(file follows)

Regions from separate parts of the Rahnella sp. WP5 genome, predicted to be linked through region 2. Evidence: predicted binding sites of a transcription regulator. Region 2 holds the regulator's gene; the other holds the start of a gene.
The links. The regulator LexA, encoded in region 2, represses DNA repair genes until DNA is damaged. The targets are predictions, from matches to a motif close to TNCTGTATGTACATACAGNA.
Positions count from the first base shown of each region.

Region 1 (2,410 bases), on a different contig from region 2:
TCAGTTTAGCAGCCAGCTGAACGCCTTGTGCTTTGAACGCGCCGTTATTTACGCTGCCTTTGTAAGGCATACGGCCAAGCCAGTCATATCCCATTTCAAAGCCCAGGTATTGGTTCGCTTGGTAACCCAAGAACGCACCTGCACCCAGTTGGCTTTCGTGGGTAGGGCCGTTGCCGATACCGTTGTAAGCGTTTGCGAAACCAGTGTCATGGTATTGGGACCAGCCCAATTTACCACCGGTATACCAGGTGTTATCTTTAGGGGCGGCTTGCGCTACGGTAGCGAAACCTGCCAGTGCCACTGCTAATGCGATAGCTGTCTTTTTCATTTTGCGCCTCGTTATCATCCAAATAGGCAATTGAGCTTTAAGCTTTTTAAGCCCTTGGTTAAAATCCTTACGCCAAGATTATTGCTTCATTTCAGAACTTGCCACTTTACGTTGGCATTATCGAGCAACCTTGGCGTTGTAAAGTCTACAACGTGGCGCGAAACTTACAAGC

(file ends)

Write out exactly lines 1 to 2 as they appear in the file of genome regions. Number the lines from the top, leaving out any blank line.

Regions from separate parts of the Rahnella sp. WP5 genome, predicted to be linked through region 2. Evidence: predicted binding sites of a transcription regulator. Region 2 holds the regulator's gene; the other holds the start of a gene.
The links. The regulator LexA, encoded in region 2, represses DNA repair genes until DNA is damaged. The targets are predictions, from matches to a motif close to TNCTGTATGTACATACAGNA.